Parodies: Yay or Nay For Your Brand?

The internet has fast become the mainstay for modern, global communication. It is the closest the world has come to a media utopia, with all users having relatively equal powers in consuming and publishing information. What constrains this today is access to bandwidth, the availability of bandwidth and the cost of connection.

This given, the ‘egalitarian’ nature of the ‘net is the very thing that has both excited and terrified brands in the information age. The spread of user generated content via the use of memes is incredibly popular. Memes are not new – sharing information this way has been around for years and the internet is ‘sharing on steroids’. The virality of the interwebs means sharing is quick and can easily achieve massive reach.

In terms of memes, consumers create parodies of content published by big brands as a means of asserting their own voice. Although most memes are comedic and can be barbed, parodies also contribute positively to the hype around brands by increased the view of a brand and engagement on brand issues.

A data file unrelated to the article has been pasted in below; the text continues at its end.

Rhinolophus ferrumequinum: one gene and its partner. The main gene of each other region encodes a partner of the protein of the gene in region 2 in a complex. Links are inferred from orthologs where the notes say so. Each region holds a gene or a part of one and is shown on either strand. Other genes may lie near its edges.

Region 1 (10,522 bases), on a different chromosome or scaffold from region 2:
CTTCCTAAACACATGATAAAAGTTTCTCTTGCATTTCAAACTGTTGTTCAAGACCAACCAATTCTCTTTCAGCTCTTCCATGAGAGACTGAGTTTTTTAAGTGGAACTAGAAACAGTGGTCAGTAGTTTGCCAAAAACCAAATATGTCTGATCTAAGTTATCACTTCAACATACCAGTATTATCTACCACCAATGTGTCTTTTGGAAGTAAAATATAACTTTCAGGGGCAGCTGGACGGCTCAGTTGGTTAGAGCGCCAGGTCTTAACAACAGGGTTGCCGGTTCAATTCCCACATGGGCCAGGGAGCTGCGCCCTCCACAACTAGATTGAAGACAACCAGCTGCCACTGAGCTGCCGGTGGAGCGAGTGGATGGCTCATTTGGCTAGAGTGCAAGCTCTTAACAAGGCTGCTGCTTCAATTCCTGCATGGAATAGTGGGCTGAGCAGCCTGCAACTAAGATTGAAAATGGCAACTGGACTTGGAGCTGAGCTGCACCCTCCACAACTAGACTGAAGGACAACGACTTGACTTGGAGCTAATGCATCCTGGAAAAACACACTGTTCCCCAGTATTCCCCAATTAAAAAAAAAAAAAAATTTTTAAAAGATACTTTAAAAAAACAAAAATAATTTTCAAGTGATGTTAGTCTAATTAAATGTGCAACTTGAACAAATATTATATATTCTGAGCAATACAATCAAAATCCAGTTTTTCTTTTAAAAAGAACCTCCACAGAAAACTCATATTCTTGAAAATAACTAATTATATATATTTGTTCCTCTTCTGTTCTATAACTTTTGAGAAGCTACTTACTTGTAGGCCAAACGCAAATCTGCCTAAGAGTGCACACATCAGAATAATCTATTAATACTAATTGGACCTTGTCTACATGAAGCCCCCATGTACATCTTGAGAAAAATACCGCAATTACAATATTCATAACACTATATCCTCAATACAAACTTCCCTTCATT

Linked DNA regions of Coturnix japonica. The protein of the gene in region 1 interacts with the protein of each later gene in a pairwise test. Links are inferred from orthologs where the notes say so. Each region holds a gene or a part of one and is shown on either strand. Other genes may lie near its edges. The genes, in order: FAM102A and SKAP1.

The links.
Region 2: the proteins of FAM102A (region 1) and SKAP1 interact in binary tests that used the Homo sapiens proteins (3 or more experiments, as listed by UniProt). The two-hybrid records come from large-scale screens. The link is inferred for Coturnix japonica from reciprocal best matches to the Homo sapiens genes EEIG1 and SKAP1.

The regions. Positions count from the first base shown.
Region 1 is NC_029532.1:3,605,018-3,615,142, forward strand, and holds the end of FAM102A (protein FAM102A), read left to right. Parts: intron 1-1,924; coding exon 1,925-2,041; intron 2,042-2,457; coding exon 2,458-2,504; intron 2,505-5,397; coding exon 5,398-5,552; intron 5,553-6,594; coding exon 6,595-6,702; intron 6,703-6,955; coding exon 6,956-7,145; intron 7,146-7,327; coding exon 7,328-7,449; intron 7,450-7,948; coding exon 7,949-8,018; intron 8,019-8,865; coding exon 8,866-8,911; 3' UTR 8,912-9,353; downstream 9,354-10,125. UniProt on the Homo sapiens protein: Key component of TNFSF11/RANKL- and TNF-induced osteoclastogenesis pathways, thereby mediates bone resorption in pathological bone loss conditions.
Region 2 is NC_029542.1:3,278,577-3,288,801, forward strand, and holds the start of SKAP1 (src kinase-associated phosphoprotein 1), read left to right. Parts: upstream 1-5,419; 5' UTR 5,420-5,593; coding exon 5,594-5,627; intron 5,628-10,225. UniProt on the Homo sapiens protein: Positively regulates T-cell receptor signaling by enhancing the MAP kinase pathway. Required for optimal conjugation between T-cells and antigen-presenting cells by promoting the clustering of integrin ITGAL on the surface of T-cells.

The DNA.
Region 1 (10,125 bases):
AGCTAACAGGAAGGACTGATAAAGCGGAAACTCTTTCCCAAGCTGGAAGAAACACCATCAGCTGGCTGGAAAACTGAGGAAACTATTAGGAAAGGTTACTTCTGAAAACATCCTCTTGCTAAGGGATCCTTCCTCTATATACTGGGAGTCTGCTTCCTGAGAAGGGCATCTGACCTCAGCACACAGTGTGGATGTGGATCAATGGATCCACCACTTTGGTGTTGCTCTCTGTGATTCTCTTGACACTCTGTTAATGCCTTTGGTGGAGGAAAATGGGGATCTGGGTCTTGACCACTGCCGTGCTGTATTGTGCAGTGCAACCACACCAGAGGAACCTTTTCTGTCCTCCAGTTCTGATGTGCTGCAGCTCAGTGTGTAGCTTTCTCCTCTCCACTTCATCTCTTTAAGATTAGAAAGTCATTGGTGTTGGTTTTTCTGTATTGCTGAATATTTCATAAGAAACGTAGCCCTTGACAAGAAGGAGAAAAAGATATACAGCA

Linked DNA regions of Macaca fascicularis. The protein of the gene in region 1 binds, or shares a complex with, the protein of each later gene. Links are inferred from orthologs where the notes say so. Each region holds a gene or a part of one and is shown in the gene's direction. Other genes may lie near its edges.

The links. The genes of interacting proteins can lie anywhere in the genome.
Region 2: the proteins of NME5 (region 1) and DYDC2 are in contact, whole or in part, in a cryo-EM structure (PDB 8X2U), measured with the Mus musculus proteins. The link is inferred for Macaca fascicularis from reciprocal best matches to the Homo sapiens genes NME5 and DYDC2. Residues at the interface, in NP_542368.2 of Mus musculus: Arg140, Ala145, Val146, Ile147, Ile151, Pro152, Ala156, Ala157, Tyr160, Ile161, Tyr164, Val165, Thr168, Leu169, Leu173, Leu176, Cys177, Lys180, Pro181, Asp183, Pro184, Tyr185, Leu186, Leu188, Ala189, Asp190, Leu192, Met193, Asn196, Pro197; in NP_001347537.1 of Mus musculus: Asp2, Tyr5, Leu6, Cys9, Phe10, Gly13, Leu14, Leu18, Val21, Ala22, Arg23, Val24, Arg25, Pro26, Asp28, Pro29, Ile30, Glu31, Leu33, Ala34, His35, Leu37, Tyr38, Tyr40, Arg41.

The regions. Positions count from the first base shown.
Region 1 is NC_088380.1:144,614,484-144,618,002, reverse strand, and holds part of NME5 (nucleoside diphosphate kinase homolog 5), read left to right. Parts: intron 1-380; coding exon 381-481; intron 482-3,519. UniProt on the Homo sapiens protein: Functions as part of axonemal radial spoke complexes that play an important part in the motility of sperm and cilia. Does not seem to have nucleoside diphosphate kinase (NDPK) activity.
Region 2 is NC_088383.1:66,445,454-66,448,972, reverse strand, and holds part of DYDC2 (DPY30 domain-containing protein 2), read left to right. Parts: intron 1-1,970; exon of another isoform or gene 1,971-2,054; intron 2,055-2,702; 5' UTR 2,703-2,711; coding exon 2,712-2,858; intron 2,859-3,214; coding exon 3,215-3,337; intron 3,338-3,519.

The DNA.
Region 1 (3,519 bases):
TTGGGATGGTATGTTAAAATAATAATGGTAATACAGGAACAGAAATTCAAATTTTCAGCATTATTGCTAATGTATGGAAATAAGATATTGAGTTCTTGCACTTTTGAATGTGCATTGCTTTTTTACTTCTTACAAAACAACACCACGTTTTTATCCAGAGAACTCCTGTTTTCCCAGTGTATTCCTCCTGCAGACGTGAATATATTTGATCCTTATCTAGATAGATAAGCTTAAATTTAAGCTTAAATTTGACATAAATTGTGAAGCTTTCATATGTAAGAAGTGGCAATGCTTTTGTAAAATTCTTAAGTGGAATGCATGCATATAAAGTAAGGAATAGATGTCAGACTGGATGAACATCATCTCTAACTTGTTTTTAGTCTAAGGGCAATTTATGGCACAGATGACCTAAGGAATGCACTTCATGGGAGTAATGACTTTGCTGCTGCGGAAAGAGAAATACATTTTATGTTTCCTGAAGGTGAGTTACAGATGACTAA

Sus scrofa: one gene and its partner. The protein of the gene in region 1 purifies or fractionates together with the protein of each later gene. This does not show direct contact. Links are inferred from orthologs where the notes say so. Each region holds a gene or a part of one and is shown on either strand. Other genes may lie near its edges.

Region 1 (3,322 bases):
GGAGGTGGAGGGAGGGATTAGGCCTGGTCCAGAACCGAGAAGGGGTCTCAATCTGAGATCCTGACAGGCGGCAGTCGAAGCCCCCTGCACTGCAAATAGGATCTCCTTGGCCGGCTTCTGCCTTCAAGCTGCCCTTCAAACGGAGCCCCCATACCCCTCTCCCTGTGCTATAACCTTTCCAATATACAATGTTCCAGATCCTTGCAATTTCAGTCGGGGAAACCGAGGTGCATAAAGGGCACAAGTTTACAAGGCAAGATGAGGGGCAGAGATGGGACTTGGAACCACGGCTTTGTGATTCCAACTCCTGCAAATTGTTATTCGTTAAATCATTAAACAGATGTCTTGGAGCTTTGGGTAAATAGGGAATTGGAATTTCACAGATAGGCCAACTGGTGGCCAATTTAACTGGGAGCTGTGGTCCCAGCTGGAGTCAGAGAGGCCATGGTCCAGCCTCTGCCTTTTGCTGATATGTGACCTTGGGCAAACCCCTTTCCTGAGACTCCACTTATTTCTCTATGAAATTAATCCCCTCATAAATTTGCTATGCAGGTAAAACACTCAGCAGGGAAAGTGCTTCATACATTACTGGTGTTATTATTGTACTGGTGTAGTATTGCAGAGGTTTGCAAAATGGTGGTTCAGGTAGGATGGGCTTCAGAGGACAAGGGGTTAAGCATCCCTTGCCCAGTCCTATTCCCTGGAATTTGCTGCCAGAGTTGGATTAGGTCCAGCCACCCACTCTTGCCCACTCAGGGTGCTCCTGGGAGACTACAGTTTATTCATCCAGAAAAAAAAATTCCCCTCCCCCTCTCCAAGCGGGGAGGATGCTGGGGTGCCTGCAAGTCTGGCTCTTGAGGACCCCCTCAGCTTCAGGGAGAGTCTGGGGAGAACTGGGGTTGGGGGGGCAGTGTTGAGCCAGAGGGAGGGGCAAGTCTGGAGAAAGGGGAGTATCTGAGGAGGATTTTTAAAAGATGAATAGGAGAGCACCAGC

The recent Cannes Lions winner, Dove’s Real Beauty Sketches Campaign had over 45 million views at the time of the judging of this global award. Dove’s advertising efforts were one of the notable campaigns where analysts felt that consumers were instrumental in its victory at the awards. The sincerity of this campaign and the human truth shared therein enabled easier connection between consumers and the brand.

This however did not stop the proliferation of parodies on the Internet. The most notable parody of this campaign is the Real Beauty Sketches Men parody featuring men taking part in the Real Beauty Sketches campaign.

Check it out here:

My view is that this in no way undermines the Dove brand – it merely contributes to the debate and chatter that Dove has initiated. What are your thoughts on parodies and advertising in the age of the Internet?

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